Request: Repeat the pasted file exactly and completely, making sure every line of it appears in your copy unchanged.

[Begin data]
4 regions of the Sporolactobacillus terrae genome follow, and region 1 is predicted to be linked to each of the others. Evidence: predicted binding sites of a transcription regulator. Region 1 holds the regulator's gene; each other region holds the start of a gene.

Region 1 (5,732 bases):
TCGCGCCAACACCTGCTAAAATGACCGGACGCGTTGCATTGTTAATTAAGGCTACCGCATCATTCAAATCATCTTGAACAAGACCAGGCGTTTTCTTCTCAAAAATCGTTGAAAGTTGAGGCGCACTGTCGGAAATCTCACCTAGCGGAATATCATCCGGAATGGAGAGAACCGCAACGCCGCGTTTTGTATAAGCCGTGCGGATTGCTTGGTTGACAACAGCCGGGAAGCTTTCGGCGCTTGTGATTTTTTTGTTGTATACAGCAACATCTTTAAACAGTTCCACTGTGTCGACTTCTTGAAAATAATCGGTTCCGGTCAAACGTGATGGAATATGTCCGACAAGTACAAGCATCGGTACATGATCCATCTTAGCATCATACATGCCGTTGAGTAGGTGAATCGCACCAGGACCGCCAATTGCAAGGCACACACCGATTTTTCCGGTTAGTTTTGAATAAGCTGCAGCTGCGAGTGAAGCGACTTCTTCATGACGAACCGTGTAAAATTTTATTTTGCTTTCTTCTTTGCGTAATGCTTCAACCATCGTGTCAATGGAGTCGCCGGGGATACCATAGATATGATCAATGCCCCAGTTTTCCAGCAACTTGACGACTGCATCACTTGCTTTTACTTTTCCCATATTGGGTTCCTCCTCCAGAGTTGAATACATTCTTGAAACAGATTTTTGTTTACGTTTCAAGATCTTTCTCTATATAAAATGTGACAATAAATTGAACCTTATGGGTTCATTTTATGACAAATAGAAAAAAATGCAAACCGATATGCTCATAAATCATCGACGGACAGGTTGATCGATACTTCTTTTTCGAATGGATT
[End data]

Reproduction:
4 regions of the Sporolactobacillus terrae genome follow, and region 1 is predicted to be linked to each of the others. Evidence: predicted binding sites of a transcription regulator. Region 1 holds the regulator's gene; each other region holds the start of a gene.

Region 1 (5,732 bases):
TCGCGCCAACACCTGCTAAAATGACCGGACGCGTTGCATTGTTAATTAAGGCTACCGCATCATTCAAATCATCTTGAACAAGACCAGGCGTTTTCTTCTCAAAAATCGTTGAAAGTTGAGGCGCACTGTCGGAAATCTCACCTAGCGGAATATCATCCGGAATGGAGAGAACCGCAACGCCGCGTTTTGTATAAGCCGTGCGGATTGCTTGGTTGACAACAGCCGGGAAGCTTTCGGCGCTTGTGATTTTTTTGTTGTATACAGCAACATCTTTAAACAGTTCCACTGTGTCGACTTCTTGAAAATAATCGGTTCCGGTCAAACGTGATGGAATATGTCCGACAAGTACAAGCATCGGTACATGATCCATCTTAGCATCATACATGCCGTTGAGTAGGTGAATCGCACCAGGACCGCCAATTGCAAGGCACACACCGATTTTTCCGGTTAGTTTTGAATAAGCTGCAGCTGCGAGTGAAGCGACTTCTTCATGACGAACCGTGTAAAATTTTATTTTGCTTTCTTCTTTGCGTAATGCTTCAACCATCGTGTCAATGGAGTCGCCGGGGATACCATAGATATGATCAATGCCCCAGTTTTCCAGCAACTTGACGACTGCATCACTTGCTTTTACTTTTCCCATATTGGGTTCCTCCTCCAGAGTTGAATACATTCTTGAAACAGATTTTTGTTTACGTTTCAAGATCTTTCTCTATATAAAATGTGACAATAAATTGAACCTTATGGGTTCATTTTATGACAAATAGAAAAAAATGCAAACCGATATGCTCATAAATCATCGACGGACAGGTTGATCGATACTTCTTTTTCGAATGGATT